Adlai Stevenson

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Adlai Ewing Stevenson II (1900-1965) was the Democrat nominee for president in 1952 and 1956. Stevenson was well-known for his intelligence and biting wit. Journalist Jack Germond one commented that Stevenson and Morris Udall were "too funny" to be president.

Stevenson was born to a longtime Illinois political family (his grandfather and namesake had served as Vice-President under Grover Cleveland), and gre up in Bloomington, Illinois. Stevenson later attended Princeton, where he became editor of the school newspaper. Stevenson's first love was journalism, and when he attended Harvard Law School at the prodding of his father he soon flunked out. But after a chance encounter with Oliver Wendell Holmes, Stevenson became interested in the law, and decided to finish his legal education at Northwestern University.

Stevenson has the dubious honor of being the first divorced man to run for president. He had married Ellen Borden in 1928, but they divorced in 1949. Stevenson never remarried, although he dated many women afterwards, including Washington Post owner Katherine Graham.

Stevenson got into politics rather indirectly in 1933, when he became general counsel of the short-lived Agricultural Adjustment Administration. Stevenson later served as principal attorney for Frank Knox, Republican Vice-Presidential candidate in 1936, and newly-appointed Secretary of the Navy. After Knox's 1944 death, Stevenson attempted to purchase his old boss' newspaper company, but was outbid. He later accepted a "temporary" job at the State Department and helped to negotiate the formation of the United Nations.

Stevenson was encouraged by friends to run for political office, and he ran for governor of Illinois in 1948, defeating the GOP incumbent in a landslide. As Illinois governor, he reorganized the state police, cracking down on illegal gambling, and improving the state highway system. His wit made him a popular public speaker, and his commitment to his job (he often worked late) attracted the attention of national party leaders.

In 1952, President Harry Truman suggested that Stevenson seek the Democratic presidential nomination. Stevenson equivocated, wanting to run for another term as Illinois governor, but was drafted by the Democratic convention and placed on the ticket anyhow. Running against war hero Dwight Eisenhower, Stevenson realized his chances were slim, but campaigned hard, and pointed out the inconsistencies in the Republicans (Eisenhower claimed he wanted no part of Joseph McCarthy's "red baiting," but had picked abrasive HUAC member Richard Nixon for Vice-President, for instance). But Ike's promise to go to Korea probably spelled the end of Stevenson's hopes for an upset; he lost the popular vote 55-44, and the electoral vote 442-89.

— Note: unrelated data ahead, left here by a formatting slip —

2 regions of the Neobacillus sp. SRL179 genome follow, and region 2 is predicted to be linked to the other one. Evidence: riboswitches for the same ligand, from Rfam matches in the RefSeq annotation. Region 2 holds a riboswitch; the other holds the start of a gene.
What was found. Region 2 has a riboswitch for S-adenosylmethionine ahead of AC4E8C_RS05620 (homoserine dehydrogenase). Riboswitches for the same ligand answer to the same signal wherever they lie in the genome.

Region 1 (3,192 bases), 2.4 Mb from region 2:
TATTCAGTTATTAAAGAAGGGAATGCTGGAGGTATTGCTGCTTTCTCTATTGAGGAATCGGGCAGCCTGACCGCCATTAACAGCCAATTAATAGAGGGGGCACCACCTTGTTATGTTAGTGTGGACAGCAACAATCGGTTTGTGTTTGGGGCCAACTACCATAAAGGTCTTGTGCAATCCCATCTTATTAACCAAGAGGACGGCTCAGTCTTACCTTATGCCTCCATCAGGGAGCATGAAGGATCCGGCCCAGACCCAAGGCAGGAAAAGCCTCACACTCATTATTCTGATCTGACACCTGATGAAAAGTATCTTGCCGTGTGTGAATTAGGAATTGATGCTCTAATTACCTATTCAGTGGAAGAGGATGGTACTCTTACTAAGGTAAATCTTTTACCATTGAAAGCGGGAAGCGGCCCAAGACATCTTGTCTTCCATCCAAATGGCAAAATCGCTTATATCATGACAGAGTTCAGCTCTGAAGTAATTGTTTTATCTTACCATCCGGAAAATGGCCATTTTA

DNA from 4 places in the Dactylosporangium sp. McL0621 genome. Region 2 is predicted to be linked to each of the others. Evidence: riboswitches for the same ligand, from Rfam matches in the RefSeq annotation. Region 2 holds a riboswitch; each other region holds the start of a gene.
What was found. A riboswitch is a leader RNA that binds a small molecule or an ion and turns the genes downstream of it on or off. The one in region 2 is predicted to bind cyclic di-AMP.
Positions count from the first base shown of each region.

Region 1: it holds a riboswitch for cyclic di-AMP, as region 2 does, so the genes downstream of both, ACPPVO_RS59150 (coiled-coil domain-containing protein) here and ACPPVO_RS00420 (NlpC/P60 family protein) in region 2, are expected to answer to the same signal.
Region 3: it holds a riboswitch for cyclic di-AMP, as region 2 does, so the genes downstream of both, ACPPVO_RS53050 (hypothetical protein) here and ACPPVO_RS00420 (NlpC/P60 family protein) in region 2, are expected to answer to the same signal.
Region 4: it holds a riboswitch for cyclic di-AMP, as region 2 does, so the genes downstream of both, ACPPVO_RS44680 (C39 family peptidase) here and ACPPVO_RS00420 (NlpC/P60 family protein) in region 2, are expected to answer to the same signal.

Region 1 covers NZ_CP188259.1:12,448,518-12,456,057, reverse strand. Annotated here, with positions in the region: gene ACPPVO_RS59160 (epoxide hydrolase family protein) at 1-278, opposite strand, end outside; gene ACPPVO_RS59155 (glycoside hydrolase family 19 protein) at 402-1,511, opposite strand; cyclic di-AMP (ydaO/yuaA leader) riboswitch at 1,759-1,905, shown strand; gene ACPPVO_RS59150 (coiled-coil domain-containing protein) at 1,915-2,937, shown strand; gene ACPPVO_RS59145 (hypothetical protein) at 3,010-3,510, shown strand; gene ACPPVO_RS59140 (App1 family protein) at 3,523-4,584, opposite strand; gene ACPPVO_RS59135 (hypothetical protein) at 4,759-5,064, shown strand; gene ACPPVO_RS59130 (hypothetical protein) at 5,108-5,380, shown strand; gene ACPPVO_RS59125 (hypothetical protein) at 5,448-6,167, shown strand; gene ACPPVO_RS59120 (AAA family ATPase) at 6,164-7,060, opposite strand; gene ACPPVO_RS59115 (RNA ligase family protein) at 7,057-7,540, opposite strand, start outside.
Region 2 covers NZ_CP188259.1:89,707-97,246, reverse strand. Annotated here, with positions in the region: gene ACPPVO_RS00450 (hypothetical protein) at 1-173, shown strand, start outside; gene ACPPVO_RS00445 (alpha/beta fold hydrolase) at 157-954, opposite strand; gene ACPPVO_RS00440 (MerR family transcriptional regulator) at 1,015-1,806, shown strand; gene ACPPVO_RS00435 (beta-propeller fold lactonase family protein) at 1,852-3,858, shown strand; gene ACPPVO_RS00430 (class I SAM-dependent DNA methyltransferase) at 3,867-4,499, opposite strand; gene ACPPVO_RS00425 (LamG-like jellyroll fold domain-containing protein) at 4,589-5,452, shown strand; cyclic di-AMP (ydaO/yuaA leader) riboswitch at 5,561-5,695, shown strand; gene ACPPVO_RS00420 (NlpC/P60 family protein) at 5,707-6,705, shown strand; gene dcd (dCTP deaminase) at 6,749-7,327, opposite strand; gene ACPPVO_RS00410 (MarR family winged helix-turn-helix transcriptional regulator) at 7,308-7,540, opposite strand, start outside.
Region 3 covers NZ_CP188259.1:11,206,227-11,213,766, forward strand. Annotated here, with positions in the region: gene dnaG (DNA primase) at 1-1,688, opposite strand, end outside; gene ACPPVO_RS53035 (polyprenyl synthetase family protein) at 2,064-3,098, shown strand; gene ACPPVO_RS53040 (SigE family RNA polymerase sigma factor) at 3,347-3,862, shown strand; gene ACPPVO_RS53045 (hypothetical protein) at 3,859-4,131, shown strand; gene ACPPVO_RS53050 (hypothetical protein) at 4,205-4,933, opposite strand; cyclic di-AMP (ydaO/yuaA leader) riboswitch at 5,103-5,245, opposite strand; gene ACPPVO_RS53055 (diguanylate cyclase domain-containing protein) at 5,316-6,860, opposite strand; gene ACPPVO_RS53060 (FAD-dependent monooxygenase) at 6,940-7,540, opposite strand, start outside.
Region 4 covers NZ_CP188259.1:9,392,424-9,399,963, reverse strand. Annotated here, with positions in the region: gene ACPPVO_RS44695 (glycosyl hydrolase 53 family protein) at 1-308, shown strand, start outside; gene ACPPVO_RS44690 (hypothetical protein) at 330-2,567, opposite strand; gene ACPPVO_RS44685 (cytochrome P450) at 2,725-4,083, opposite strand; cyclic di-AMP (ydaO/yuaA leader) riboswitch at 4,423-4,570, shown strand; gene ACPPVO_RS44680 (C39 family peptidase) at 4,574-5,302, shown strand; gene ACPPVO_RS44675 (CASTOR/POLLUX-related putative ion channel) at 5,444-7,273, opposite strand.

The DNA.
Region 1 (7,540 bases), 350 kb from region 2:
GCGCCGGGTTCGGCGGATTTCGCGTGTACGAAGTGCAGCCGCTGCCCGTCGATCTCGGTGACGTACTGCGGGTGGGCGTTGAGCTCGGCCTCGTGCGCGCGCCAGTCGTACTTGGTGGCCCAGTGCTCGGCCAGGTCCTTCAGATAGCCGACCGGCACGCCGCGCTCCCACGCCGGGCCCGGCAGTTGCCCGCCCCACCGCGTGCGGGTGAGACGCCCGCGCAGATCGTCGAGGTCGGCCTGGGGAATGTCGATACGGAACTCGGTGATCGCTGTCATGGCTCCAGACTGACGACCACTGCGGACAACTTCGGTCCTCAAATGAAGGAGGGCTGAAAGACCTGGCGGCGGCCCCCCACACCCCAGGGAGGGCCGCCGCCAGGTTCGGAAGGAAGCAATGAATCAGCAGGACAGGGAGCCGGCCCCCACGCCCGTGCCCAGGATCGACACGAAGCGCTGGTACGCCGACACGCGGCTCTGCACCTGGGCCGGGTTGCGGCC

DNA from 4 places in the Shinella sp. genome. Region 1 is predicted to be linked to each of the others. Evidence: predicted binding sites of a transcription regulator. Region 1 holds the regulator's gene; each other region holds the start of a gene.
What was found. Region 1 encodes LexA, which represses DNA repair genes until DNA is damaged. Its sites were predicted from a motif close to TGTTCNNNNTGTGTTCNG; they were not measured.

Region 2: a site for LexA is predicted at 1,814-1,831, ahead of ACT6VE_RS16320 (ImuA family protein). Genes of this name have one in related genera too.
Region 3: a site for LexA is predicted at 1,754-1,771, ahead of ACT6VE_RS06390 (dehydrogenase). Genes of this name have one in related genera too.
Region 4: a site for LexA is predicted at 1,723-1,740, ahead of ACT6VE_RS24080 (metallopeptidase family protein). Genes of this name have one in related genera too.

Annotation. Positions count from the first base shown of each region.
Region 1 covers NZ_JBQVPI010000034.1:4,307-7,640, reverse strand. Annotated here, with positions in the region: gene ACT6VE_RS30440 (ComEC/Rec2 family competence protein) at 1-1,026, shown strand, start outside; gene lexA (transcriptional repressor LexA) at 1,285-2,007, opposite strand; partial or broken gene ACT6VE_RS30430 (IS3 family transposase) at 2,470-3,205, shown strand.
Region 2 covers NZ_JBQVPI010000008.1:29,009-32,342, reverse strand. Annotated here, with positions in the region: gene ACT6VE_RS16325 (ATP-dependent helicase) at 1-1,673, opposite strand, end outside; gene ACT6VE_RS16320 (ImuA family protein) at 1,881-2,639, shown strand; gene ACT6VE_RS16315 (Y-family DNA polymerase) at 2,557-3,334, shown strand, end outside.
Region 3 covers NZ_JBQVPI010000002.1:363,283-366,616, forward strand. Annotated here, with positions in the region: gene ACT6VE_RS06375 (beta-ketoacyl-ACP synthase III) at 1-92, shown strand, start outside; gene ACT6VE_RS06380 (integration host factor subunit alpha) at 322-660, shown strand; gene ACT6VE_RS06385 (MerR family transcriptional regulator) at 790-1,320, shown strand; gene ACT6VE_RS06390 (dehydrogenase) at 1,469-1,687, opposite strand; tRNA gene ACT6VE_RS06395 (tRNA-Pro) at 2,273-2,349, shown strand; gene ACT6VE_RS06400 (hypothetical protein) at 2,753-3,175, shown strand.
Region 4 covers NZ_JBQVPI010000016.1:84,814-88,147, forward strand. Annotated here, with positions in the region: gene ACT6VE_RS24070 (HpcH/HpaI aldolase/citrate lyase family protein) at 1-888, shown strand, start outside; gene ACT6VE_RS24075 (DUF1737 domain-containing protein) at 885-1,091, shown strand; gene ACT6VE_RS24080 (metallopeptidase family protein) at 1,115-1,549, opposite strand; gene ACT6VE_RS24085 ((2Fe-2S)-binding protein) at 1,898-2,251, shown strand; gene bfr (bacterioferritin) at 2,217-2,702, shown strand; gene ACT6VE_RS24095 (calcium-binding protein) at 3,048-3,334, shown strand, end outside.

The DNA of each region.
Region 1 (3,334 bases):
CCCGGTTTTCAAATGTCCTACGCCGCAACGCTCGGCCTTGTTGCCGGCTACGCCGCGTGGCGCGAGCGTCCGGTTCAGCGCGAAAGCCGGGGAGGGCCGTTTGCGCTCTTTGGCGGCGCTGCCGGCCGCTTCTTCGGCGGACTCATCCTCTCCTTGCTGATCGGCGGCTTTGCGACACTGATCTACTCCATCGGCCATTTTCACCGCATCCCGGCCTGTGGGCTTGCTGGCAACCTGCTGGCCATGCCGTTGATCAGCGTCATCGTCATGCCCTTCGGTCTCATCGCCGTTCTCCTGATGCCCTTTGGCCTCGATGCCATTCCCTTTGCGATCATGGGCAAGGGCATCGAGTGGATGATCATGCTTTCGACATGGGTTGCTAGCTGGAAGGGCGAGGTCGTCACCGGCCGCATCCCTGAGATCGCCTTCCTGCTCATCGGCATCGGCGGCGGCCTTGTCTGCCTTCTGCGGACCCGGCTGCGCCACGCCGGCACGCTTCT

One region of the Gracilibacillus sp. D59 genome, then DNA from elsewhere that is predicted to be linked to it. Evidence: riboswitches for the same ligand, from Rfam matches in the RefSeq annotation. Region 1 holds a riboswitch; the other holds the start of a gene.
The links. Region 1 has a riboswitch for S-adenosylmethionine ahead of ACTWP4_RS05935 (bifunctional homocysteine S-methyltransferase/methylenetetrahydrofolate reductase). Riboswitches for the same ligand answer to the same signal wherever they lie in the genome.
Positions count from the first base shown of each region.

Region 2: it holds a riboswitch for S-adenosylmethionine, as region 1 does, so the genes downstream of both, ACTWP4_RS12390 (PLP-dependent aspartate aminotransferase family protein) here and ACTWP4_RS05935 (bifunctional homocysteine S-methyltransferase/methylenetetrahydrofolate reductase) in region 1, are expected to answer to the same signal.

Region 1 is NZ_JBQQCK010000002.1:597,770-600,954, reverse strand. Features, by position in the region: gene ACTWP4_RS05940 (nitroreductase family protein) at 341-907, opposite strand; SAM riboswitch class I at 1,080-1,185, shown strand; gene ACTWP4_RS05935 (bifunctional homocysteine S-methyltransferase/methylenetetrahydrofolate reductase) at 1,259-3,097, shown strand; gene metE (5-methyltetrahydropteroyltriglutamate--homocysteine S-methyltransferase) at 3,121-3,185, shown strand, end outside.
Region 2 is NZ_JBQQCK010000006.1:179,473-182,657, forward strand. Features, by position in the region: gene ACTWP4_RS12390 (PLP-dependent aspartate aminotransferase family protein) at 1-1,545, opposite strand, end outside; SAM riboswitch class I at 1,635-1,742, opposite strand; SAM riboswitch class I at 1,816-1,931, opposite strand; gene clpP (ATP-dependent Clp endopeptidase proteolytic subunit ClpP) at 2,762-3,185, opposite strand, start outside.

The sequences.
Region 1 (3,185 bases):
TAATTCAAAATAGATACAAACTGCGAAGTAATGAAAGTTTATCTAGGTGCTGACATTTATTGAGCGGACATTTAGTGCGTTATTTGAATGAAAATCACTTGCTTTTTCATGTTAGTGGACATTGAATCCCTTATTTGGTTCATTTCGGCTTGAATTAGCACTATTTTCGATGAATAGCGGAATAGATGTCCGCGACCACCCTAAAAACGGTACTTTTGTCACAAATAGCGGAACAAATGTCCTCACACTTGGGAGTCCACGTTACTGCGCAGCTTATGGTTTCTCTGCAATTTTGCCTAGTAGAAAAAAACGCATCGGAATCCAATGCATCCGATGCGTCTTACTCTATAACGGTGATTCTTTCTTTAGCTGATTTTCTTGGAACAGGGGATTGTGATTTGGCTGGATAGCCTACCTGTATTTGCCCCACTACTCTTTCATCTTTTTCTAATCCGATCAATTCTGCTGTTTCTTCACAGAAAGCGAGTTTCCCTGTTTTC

Stevenson had much greater hopes for victory in 1956; while the economy was still in good shape, Eisenhower's health seemed to be failing, and many began to worry that he might be to ill to serve another full term. Stevenson campaigned actively for the nomination this time, fending off Estes Kefauver of Tennessee and Avrell Harriman of New York. Stevenson sppeared at first to be polling better than he had in 1952, but his hopes were dashed when, in October, Eisenhower was given a clean bill of health and foreign crises in Egypt and Hungary convinced many that a change in leadership might be dangerous. Stevenson ended up losing by slightly more than he had in 1952 (57-42 in the popular vote, 457-74 in the elctoral college).

Stevenson campaigned actively for the candidacy of John F. Kennedy in 1960, and due to his work in founding the U.N., he was the natural choice for U.N. Ambassador after Kennedy's win. His most famous moment in this capacity came during the Cuban Missile Crisis, when he told the Soviet ambassador that he would wait until "hell freezes over" for his answer if need be.

Stevenson was assaulted by an anti-U.N. fanatic in Dallas, TX, not far from where Kennedy was killed. This assault was partly what convinced Kennedy to travel there, as Dallas was percieved as being hostile to the Kennedy administration.

Stevenson died suddenly of heart failure in July 1965. The funeral was attended by President Lyndon Johnson, Vice-President Hubert Humphrey, and Chief Justice Earl Warren. Stevenson's eldest son, also named Adlai, was later a U.S. Senator from Illinois (1970-1981).

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